Kids who sign up for a religious camp instead of one teaching basketball skills or how to make a fire by rubbing sticks together are probably pretty spiritual to begin with. That’s why those attending a Catholic camp in Poland were shocked when the priest running it began performing mass exorcisms on them. Maybe he should have been in Swaziland, where a factory was in chaos after numerous women claimed to be possessed by evil spirits.
About 1,000 school children were attending a three-day camp in Gryfice, Poland, whose purpose was advertised in the flyer as a place to help “young people explore God and devote themselves to spiritual renewal through prayer.” To Father Tomas Wieczorek, that help meant performing involuntary mass exorcisms on them.
According to witnesses, he brought some of the kids on a stage, put his hands on their heads and shouted incantations, causing some to faint and others to scream, cry, laugh or writhe on the floor uncontrollably. Here’s how one of the students described the scene:
It was really scary, almost like a mental asylum.
The only beings Father Wieczorek managed to cast out were the students, since most of them didn’t show up the next day.
The Kasumi Apparels Swaziland factory could have used an exorcist last week when two female workers fell to the ground and began screaming and writhing hysterically. This was followed by two more incidents of multiple women reportedly seeing things and acting possessed.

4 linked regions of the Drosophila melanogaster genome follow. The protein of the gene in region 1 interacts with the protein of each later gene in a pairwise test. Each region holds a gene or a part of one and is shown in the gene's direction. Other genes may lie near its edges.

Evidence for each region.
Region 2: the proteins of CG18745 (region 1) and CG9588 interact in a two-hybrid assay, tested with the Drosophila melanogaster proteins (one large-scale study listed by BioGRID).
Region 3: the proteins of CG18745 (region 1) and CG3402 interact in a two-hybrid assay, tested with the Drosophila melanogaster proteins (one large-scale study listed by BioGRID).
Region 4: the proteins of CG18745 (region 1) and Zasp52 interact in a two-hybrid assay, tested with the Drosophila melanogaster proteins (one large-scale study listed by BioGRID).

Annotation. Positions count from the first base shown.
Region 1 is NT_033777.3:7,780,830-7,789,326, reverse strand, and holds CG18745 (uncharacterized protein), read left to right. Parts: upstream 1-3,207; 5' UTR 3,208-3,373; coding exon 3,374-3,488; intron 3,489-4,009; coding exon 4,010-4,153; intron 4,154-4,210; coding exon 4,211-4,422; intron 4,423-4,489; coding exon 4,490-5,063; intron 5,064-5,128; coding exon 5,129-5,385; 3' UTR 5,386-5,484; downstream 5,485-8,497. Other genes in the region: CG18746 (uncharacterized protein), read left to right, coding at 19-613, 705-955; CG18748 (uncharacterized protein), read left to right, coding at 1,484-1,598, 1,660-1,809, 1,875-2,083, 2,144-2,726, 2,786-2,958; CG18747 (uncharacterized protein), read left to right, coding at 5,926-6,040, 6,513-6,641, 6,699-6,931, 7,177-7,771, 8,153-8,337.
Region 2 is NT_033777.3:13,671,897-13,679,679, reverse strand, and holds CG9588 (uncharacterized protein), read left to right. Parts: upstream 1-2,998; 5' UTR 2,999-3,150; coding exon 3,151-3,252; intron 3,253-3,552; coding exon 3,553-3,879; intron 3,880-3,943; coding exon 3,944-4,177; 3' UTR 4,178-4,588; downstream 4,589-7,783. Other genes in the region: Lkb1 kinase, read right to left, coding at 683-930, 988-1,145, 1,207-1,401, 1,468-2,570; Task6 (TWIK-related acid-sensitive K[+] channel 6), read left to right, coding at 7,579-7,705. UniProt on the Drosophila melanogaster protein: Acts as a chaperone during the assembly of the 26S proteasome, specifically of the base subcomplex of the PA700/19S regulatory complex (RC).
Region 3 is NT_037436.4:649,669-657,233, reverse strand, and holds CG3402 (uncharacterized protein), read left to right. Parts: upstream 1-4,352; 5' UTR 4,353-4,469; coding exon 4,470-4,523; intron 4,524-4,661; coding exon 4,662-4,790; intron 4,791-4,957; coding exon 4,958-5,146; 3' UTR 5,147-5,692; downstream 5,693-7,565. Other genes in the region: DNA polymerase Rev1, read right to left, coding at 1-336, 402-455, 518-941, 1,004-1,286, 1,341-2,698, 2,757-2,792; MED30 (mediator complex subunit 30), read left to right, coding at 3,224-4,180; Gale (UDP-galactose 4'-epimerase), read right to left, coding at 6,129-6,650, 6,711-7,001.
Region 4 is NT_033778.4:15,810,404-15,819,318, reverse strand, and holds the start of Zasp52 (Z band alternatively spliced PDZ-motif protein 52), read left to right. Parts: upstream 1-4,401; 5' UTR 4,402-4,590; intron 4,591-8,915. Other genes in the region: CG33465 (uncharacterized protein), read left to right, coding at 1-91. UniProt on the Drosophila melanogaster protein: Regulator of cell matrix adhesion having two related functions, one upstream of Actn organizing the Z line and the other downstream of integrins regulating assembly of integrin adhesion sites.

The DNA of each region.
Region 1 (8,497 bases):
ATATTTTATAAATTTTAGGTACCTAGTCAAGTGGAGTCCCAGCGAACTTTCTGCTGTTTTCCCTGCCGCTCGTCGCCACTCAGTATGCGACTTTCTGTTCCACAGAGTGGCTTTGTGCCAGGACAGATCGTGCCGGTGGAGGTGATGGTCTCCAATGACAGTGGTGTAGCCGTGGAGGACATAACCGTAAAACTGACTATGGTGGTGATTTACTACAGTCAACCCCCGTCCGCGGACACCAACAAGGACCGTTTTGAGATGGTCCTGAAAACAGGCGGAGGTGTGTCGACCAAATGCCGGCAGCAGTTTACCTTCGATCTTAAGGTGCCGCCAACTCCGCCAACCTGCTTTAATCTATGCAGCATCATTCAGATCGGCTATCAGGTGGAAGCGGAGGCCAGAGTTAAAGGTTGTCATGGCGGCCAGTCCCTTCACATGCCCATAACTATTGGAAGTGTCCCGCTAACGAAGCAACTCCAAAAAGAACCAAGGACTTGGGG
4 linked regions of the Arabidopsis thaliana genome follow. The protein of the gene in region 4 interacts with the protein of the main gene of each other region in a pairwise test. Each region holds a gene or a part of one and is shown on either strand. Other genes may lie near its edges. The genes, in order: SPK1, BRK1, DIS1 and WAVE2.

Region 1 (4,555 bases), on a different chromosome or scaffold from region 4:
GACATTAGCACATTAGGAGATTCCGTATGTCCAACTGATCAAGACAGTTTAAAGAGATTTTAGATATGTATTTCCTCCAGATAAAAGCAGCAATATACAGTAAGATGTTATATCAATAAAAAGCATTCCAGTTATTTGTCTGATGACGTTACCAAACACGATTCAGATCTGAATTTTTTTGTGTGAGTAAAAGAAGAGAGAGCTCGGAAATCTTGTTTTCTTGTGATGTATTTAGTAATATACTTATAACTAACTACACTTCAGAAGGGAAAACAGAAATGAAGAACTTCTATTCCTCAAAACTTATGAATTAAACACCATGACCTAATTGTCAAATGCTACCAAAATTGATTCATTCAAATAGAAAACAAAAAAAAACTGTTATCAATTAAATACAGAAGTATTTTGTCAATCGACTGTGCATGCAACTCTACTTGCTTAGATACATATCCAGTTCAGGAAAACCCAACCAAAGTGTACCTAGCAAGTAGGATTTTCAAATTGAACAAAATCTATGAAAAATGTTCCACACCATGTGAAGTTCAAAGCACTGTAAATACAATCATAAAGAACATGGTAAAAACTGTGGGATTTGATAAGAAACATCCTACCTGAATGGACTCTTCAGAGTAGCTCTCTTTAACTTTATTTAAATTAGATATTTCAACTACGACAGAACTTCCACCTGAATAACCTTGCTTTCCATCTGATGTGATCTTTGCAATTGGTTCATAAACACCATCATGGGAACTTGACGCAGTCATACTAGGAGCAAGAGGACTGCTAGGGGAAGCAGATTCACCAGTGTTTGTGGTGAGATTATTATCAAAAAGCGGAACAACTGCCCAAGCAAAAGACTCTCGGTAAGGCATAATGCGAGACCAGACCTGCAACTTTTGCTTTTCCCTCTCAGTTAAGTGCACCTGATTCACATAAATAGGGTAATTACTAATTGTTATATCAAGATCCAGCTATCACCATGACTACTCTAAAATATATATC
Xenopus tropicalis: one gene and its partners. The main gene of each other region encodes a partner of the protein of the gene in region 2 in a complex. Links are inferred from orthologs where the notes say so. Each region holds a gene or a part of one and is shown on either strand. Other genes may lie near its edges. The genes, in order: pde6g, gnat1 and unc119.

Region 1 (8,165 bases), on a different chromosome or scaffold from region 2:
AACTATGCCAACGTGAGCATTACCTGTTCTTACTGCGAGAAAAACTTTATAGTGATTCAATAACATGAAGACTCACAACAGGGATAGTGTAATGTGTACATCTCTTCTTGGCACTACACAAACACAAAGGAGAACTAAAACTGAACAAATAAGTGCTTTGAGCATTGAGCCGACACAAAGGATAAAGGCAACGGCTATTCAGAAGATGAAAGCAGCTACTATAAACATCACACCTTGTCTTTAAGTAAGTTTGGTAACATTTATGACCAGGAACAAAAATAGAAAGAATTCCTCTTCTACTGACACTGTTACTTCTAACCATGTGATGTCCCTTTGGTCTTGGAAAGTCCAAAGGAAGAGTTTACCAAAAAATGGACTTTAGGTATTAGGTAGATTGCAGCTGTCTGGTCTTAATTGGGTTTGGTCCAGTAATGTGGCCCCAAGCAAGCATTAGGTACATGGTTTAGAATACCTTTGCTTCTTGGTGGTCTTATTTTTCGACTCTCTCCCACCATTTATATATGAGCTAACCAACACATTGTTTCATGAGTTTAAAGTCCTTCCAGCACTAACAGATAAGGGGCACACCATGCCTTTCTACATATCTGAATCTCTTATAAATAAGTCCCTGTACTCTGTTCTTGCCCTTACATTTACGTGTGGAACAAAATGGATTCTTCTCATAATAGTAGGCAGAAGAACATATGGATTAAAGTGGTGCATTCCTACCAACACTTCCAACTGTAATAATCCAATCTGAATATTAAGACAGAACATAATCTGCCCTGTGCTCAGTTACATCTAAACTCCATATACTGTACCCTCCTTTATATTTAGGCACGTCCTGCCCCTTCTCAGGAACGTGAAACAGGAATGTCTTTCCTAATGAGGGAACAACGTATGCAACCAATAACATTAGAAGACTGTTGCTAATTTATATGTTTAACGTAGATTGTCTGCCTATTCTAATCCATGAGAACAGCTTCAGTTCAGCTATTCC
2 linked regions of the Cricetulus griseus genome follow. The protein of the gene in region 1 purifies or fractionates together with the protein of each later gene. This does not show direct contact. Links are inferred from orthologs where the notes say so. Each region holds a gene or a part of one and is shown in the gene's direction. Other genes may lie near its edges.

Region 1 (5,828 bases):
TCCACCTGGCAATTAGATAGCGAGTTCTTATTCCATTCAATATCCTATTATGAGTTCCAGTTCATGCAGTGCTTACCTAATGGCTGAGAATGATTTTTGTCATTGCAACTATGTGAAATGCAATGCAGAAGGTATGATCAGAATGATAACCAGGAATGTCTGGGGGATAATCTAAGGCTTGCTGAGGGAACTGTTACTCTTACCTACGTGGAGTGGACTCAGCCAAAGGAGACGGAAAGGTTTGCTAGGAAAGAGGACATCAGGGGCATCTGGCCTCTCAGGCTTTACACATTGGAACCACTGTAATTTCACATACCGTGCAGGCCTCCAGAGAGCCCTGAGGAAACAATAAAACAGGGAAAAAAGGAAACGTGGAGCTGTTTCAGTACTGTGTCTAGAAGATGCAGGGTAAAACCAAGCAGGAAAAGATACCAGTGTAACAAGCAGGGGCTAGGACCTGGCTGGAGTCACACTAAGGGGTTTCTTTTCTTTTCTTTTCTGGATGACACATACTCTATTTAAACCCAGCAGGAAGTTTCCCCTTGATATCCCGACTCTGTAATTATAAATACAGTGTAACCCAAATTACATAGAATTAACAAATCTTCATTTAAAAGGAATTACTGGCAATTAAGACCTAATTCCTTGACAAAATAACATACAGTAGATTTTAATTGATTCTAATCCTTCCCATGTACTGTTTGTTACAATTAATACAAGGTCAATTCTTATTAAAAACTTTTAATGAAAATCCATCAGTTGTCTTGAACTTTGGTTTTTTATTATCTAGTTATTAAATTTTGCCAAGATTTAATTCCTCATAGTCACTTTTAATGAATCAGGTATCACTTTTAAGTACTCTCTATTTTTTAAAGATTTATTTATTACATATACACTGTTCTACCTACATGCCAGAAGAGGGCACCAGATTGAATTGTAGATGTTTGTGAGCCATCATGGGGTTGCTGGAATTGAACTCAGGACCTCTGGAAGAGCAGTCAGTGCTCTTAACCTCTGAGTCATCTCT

Shop floor leaders confirmed the apparent possessions and admitted that local religious leaders were brought in to calm the workers and attempt to chase the demons out. Meanwhile, management said it was just job stress and threatened to close the plant for two weeks, probably causing more stress and/or demonic possessions.
Pope Francis has beefed up exorcist training, which may indicate he’s worried and wants experienced priests, not camp counselors, performing them. Is being possessed by a demon better or worse than being possessed by the management of a sweatshop?
Are these examples of mass hysteria or actual possession? Either way, they’re warnings that something is wrong at a camp in Poland and a factory in Swaziland.